Gift Aid on Admissions
As many as 44% of museums who could claim Gift Aid on admissions are not doing so, AIM’s 2014 Autumn Online Survey has revealed. This rises to two-thirds of eligible museums with under 10,000 visitors per year.
Reasons given for not cliaming included: “Not enough visitors to justify cost of equipment”; “Scheme too complicated for occasional volunteers to administer reliably, using personal details”, and “HMRC need to make the collection and claiming of Gift Aid simpler for independent museums”.
Of the 56% of eligible museums that are claiming Gift Aid on admissions, 42% are using the ‘additional 10%’ scheme and 58% are using the ‘annual pass’ scheme. 37% of the respondents did not qualify at all, as they don’t charge for admission.
Gift Aid On Donations
The AIM survey found 22% of museums do not claim Gift Aid on donations they receive, rising to a third of museums with fewer than 10,000 visitors p.a. All of the respondents with over 100,000 visitors p.a. claimed Gift Aid on donations.
The Museums Association (MA) have also recently published an article summarising a report from HRMC which found that £2.3bn of donations were made to charities without Gift Aid being claimed in 2012-13.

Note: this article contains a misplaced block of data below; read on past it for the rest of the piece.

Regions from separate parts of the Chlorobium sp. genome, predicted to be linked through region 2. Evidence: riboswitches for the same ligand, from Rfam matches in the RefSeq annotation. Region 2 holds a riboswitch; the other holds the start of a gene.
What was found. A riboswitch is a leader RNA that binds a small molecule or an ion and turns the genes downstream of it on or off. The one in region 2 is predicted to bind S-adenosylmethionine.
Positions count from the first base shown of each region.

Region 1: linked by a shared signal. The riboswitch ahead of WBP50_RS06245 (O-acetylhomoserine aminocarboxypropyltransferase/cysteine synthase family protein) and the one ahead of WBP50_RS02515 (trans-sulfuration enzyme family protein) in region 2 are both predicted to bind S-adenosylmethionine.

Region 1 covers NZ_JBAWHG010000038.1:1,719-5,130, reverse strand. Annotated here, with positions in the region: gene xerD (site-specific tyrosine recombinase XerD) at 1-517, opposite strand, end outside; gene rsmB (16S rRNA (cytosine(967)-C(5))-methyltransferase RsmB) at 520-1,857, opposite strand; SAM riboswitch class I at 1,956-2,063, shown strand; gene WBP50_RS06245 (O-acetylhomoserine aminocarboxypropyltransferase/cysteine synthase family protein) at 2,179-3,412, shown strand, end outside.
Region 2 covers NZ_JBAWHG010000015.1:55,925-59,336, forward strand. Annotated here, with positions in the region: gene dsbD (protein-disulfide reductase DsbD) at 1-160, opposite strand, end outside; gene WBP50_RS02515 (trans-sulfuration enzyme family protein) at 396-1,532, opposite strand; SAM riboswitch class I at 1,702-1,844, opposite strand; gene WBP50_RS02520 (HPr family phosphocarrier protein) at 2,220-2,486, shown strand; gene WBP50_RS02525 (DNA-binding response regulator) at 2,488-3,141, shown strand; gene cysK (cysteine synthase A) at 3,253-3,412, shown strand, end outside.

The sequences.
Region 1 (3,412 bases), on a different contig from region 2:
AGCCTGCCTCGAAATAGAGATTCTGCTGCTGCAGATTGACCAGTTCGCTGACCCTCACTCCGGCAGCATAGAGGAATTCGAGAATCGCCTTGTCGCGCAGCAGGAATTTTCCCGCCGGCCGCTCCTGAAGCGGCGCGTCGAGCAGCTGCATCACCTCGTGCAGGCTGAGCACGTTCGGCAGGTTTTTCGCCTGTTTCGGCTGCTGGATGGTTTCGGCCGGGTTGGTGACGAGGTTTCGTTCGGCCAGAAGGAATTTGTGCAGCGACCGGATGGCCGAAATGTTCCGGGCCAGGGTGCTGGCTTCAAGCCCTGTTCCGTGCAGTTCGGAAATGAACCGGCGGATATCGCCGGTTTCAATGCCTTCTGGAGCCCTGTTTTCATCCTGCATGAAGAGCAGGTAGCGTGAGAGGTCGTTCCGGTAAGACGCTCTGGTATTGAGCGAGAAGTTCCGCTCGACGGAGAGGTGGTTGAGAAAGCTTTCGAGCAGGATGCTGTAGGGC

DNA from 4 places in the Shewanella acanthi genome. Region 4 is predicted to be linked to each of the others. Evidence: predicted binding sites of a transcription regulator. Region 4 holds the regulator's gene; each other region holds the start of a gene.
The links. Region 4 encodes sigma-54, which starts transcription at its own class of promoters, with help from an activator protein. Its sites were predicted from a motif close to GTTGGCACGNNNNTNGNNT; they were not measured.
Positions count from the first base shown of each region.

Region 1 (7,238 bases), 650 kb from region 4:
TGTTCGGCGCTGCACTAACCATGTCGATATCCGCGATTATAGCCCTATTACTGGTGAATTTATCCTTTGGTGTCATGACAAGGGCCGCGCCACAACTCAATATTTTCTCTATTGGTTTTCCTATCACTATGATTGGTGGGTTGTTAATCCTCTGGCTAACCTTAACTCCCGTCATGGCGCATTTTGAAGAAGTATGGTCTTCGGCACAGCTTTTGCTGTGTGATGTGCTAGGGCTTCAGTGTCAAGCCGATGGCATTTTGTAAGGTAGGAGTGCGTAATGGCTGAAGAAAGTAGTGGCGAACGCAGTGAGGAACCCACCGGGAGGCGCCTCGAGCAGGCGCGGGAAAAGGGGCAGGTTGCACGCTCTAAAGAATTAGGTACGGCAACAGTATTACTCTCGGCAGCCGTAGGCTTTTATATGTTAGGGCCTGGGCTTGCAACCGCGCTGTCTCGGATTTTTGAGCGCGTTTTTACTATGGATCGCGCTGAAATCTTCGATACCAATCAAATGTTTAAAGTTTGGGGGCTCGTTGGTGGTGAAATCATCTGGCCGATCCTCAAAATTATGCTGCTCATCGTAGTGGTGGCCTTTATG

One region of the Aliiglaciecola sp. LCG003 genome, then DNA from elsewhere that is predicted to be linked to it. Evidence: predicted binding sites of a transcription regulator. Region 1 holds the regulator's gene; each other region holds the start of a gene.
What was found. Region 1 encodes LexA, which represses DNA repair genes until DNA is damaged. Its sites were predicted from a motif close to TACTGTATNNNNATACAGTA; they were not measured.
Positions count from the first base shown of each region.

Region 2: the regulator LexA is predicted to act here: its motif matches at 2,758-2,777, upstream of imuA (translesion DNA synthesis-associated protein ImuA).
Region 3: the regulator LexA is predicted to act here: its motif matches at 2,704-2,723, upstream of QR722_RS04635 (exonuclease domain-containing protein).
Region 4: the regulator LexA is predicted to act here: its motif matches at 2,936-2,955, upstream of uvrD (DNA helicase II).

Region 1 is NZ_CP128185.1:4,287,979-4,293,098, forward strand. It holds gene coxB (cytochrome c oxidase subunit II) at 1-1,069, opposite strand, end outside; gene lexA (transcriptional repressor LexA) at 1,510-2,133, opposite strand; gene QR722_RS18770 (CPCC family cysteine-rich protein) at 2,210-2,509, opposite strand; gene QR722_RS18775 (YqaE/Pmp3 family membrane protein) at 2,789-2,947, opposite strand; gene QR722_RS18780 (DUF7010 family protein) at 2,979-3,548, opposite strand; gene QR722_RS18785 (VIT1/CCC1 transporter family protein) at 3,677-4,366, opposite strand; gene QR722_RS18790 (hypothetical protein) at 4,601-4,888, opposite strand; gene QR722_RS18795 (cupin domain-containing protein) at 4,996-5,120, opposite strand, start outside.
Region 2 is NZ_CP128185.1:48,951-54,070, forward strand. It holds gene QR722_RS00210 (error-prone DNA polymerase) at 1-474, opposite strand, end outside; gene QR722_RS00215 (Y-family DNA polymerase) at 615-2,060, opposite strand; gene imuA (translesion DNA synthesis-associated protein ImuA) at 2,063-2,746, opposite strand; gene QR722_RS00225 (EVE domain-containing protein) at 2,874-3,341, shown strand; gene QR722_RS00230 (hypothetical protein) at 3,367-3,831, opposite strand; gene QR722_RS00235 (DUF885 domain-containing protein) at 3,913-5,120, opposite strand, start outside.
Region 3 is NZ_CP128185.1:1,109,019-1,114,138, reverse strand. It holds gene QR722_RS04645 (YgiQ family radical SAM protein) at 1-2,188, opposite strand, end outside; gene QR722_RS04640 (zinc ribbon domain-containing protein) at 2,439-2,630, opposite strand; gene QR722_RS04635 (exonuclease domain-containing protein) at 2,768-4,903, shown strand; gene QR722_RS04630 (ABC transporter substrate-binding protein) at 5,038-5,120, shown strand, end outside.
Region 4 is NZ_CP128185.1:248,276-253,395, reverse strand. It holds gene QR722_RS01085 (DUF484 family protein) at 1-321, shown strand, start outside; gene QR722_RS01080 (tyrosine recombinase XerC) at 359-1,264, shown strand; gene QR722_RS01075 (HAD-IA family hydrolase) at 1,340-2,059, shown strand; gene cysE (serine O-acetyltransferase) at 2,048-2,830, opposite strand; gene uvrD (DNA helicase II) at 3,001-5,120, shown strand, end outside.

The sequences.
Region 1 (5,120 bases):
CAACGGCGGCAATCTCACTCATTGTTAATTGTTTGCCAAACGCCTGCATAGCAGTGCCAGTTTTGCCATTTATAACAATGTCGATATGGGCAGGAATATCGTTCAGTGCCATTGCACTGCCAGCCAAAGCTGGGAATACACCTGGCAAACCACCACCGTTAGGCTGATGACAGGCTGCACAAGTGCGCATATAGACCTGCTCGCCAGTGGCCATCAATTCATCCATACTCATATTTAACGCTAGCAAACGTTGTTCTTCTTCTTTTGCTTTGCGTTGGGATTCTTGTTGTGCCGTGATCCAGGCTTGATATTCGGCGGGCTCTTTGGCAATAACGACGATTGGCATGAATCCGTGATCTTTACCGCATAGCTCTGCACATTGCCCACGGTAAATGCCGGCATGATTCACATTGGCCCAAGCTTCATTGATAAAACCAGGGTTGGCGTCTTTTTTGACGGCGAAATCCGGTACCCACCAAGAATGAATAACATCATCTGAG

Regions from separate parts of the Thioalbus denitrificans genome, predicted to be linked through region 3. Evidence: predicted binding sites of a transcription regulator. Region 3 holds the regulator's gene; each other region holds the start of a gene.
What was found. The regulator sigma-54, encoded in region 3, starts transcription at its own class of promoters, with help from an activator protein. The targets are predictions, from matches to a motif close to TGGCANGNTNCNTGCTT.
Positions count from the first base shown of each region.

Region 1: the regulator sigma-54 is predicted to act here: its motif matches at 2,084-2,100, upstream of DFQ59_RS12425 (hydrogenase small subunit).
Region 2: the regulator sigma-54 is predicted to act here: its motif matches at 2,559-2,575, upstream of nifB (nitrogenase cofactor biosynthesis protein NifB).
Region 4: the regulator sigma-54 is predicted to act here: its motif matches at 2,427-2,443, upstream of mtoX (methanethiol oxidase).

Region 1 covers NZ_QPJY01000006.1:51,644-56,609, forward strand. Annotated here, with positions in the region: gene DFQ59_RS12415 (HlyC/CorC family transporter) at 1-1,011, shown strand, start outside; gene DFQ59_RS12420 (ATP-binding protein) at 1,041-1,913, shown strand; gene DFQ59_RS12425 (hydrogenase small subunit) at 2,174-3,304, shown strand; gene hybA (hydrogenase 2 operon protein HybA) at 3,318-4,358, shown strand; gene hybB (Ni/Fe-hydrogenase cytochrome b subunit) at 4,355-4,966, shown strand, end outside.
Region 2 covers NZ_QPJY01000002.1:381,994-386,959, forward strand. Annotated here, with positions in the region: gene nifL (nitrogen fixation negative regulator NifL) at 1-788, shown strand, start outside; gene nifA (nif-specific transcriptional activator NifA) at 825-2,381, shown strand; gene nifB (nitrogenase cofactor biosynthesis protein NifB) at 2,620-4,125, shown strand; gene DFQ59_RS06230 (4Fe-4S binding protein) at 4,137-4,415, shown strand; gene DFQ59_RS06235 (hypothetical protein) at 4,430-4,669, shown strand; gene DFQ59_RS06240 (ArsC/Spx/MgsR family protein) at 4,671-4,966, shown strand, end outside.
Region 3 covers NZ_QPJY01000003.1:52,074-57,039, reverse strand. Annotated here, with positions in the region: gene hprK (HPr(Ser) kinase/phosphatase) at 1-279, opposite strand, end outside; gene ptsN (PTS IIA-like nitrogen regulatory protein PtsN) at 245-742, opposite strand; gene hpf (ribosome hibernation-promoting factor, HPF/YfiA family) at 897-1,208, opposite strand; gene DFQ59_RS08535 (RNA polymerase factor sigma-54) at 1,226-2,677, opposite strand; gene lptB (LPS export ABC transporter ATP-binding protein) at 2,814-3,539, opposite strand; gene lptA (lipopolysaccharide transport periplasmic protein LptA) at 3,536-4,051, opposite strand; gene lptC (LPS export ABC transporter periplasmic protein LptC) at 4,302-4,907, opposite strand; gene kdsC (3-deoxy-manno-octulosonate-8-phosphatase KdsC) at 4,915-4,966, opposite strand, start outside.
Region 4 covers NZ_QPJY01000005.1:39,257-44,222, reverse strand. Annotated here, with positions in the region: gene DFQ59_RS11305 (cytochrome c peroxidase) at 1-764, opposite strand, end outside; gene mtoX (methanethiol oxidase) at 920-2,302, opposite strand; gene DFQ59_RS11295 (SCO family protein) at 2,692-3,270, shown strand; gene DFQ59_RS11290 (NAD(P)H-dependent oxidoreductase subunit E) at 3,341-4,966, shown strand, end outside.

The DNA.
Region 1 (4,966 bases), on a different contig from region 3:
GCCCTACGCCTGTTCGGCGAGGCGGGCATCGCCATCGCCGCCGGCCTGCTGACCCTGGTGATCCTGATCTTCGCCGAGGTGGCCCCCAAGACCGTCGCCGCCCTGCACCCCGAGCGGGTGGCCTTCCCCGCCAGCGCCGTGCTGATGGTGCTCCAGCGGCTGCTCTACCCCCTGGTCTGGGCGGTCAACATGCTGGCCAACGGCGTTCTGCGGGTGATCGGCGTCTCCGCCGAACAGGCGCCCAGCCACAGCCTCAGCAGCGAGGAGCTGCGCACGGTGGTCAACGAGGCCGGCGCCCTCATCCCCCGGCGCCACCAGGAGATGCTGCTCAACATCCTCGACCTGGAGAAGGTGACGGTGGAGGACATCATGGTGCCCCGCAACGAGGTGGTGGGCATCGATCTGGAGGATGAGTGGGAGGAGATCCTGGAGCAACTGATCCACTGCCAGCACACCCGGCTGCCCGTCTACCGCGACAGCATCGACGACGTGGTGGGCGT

The report is entitled Gift Aid: Understanding Donor Behaviour, and has led the Treasury to announce it will simplify the Gift Aid model declaration form. The new form should be available early in 2015.
The Museums Association summarises the reasons the report gives Gift Aid not being claimed by charities:
The report found that some people were not claiming gift aid because of misconceptions about it, believing that there would be a cost to the charity or to themselves, or that it was such a negligible amount that it was not worth claiming. Others were deterred by an unwillingness to share personal information, or through a general view of form-filling as inconvenient.
The report concluded: “Changing information about Gift Aid will be central to increasing the number of correct claims, and understanding is important to decisions… the findings suggest that once a decision had been made about whether to claim, behaviour quickly became habitual and automatic. Consequently, changing Gift Aid behaviour requires a two-part process: to disrupt existing habits, and to address barriers to claiming or misunderstanding.”
The full MA article is available here: Museums are losing out on Gift Aid | Museums Association.
Members can find out more results from AIM’s survey in the December issue AIM Bulletin, plus discover how museums fared this season in terms of visitor numbers and spend per head.